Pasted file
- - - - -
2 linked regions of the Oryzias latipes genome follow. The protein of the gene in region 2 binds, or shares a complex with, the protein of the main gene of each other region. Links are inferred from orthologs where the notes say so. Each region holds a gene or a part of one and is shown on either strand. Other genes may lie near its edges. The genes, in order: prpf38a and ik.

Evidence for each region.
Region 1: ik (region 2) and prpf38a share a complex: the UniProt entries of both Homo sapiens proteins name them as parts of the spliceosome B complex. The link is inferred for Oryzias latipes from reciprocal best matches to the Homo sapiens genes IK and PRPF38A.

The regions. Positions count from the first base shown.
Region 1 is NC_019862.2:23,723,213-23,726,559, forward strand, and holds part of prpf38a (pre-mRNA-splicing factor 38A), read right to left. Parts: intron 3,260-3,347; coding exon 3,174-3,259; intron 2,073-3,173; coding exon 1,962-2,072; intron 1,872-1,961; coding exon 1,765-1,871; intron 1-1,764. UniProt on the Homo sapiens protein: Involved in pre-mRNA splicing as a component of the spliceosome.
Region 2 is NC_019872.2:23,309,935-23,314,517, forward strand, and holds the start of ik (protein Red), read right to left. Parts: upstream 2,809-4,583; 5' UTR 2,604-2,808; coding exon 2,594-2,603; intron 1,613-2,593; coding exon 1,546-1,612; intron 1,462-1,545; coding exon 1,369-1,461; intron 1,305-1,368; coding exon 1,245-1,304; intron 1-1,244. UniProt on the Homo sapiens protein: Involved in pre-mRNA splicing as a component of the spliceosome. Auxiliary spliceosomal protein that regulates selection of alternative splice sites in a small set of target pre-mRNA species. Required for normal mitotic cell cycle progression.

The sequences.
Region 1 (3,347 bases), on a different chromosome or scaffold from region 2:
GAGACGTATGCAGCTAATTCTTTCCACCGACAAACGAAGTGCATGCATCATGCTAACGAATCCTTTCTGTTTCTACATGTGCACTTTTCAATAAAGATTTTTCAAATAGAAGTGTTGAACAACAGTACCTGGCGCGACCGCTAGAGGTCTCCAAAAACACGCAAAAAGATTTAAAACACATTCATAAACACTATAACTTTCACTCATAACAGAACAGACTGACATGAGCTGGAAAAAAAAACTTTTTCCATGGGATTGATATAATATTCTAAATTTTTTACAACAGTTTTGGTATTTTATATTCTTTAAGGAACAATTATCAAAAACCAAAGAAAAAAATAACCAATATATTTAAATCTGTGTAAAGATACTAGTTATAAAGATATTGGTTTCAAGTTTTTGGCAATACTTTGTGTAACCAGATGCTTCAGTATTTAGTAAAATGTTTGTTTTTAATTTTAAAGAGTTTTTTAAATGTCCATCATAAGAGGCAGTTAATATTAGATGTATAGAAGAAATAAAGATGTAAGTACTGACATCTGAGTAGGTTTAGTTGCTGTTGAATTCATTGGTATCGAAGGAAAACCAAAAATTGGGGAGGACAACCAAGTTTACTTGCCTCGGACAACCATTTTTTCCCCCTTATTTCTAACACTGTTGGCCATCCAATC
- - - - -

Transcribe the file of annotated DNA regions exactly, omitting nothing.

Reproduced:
2 linked regions of the Oryzias latipes genome follow. The protein of the gene in region 2 binds, or shares a complex with, the protein of the main gene of each other region. Links are inferred from orthologs where the notes say so. Each region holds a gene or a part of one and is shown on either strand. Other genes may lie near its edges. The genes, in order: prpf38a and ik.

Evidence for each region.
Region 1: ik (region 2) and prpf38a share a complex: the UniProt entries of both Homo sapiens proteins name them as parts of the spliceosome B complex. The link is inferred for Oryzias latipes from reciprocal best matches to the Homo sapiens genes IK and PRPF38A.

The regions. Positions count from the first base shown.
Region 1 is NC_019862.2:23,723,213-23,726,559, forward strand, and holds part of prpf38a (pre-mRNA-splicing factor 38A), read right to left. Parts: intron 3,260-3,347; coding exon 3,174-3,259; intron 2,073-3,173; coding exon 1,962-2,072; intron 1,872-1,961; coding exon 1,765-1,871; intron 1-1,764. UniProt on the Homo sapiens protein: Involved in pre-mRNA splicing as a component of the spliceosome.
Region 2 is NC_019872.2:23,309,935-23,314,517, forward strand, and holds the start of ik (protein Red), read right to left. Parts: upstream 2,809-4,583; 5' UTR 2,604-2,808; coding exon 2,594-2,603; intron 1,613-2,593; coding exon 1,546-1,612; intron 1,462-1,545; coding exon 1,369-1,461; intron 1,305-1,368; coding exon 1,245-1,304; intron 1-1,244. UniProt on the Homo sapiens protein: Involved in pre-mRNA splicing as a component of the spliceosome. Auxiliary spliceosomal protein that regulates selection of alternative splice sites in a small set of target pre-mRNA species. Required for normal mitotic cell cycle progression.

The sequences.
Region 1 (3,347 bases), on a different chromosome or scaffold from region 2:
GAGACGTATGCAGCTAATTCTTTCCACCGACAAACGAAGTGCATGCATCATGCTAACGAATCCTTTCTGTTTCTACATGTGCACTTTTCAATAAAGATTTTTCAAATAGAAGTGTTGAACAACAGTACCTGGCGCGACCGCTAGAGGTCTCCAAAAACACGCAAAAAGATTTAAAACACATTCATAAACACTATAACTTTCACTCATAACAGAACAGACTGACATGAGCTGGAAAAAAAAACTTTTTCCATGGGATTGATATAATATTCTAAATTTTTTACAACAGTTTTGGTATTTTATATTCTTTAAGGAACAATTATCAAAAACCAAAGAAAAAAATAACCAATATATTTAAATCTGTGTAAAGATACTAGTTATAAAGATATTGGTTTCAAGTTTTTGGCAATACTTTGTGTAACCAGATGCTTCAGTATTTAGTAAAATGTTTGTTTTTAATTTTAAAGAGTTTTTTAAATGTCCATCATAAGAGGCAGTTAATATTAGATGTATAGAAGAAATAAAGATGTAAGTACTGACATCTGAGTAGGTTTAGTTGCTGTTGAATTCATTGGTATCGAAGGAAAACCAAAAATTGGGGAGGACAACCAAGTTTACTTGCCTCGGACAACCATTTTTTCCCCCTTATTTCTAACACTGTTGGCCATCCAATC